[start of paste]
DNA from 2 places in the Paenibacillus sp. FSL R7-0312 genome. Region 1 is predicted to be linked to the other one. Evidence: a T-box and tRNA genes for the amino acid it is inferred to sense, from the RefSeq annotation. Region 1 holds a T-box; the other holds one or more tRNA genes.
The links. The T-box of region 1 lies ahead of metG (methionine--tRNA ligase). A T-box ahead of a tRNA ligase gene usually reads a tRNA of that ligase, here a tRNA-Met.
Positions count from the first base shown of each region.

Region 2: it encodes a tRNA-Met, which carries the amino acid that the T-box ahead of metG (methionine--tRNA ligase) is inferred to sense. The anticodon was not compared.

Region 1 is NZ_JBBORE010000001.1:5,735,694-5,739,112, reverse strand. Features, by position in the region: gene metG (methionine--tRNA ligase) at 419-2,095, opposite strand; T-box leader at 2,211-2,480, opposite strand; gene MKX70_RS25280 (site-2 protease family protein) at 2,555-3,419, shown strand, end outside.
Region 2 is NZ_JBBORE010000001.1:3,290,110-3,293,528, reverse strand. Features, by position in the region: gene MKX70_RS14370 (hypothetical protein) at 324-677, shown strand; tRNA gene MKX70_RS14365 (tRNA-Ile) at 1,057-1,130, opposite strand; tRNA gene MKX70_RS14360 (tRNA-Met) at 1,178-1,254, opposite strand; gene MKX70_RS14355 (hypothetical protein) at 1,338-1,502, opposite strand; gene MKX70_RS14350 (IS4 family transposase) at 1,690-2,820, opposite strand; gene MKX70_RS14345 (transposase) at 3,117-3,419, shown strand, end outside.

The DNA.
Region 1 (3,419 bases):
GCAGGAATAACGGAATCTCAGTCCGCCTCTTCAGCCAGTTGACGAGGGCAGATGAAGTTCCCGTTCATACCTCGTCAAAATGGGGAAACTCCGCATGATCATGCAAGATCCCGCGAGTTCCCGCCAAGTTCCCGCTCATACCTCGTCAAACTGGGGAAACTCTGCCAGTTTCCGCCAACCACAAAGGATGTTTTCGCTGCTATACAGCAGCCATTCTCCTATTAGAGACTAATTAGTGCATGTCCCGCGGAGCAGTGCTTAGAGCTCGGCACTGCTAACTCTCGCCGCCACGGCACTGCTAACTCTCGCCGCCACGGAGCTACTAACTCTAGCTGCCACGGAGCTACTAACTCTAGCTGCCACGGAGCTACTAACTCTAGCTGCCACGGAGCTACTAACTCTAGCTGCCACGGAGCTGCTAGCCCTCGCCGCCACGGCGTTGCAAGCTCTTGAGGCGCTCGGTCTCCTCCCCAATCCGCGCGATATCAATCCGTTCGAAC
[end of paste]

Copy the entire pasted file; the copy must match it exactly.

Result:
DNA from 2 places in the Paenibacillus sp. FSL R7-0312 genome. Region 1 is predicted to be linked to the other one. Evidence: a T-box and tRNA genes for the amino acid it is inferred to sense, from the RefSeq annotation. Region 1 holds a T-box; the other holds one or more tRNA genes.
The links. The T-box of region 1 lies ahead of metG (methionine--tRNA ligase). A T-box ahead of a tRNA ligase gene usually reads a tRNA of that ligase, here a tRNA-Met.
Positions count from the first base shown of each region.

Region 2: it encodes a tRNA-Met, which carries the amino acid that the T-box ahead of metG (methionine--tRNA ligase) is inferred to sense. The anticodon was not compared.

Region 1 is NZ_JBBORE010000001.1:5,735,694-5,739,112, reverse strand. Features, by position in the region: gene metG (methionine--tRNA ligase) at 419-2,095, opposite strand; T-box leader at 2,211-2,480, opposite strand; gene MKX70_RS25280 (site-2 protease family protein) at 2,555-3,419, shown strand, end outside.
Region 2 is NZ_JBBORE010000001.1:3,290,110-3,293,528, reverse strand. Features, by position in the region: gene MKX70_RS14370 (hypothetical protein) at 324-677, shown strand; tRNA gene MKX70_RS14365 (tRNA-Ile) at 1,057-1,130, opposite strand; tRNA gene MKX70_RS14360 (tRNA-Met) at 1,178-1,254, opposite strand; gene MKX70_RS14355 (hypothetical protein) at 1,338-1,502, opposite strand; gene MKX70_RS14350 (IS4 family transposase) at 1,690-2,820, opposite strand; gene MKX70_RS14345 (transposase) at 3,117-3,419, shown strand, end outside.

The DNA.
Region 1 (3,419 bases):
GCAGGAATAACGGAATCTCAGTCCGCCTCTTCAGCCAGTTGACGAGGGCAGATGAAGTTCCCGTTCATACCTCGTCAAAATGGGGAAACTCCGCATGATCATGCAAGATCCCGCGAGTTCCCGCCAAGTTCCCGCTCATACCTCGTCAAACTGGGGAAACTCTGCCAGTTTCCGCCAACCACAAAGGATGTTTTCGCTGCTATACAGCAGCCATTCTCCTATTAGAGACTAATTAGTGCATGTCCCGCGGAGCAGTGCTTAGAGCTCGGCACTGCTAACTCTCGCCGCCACGGCACTGCTAACTCTCGCCGCCACGGAGCTACTAACTCTAGCTGCCACGGAGCTACTAACTCTAGCTGCCACGGAGCTACTAACTCTAGCTGCCACGGAGCTACTAACTCTAGCTGCCACGGAGCTGCTAGCCCTCGCCGCCACGGCGTTGCAAGCTCTTGAGGCGCTCGGTCTCCTCCCCAATCCGCGCGATATCAATCCGTTCGAAC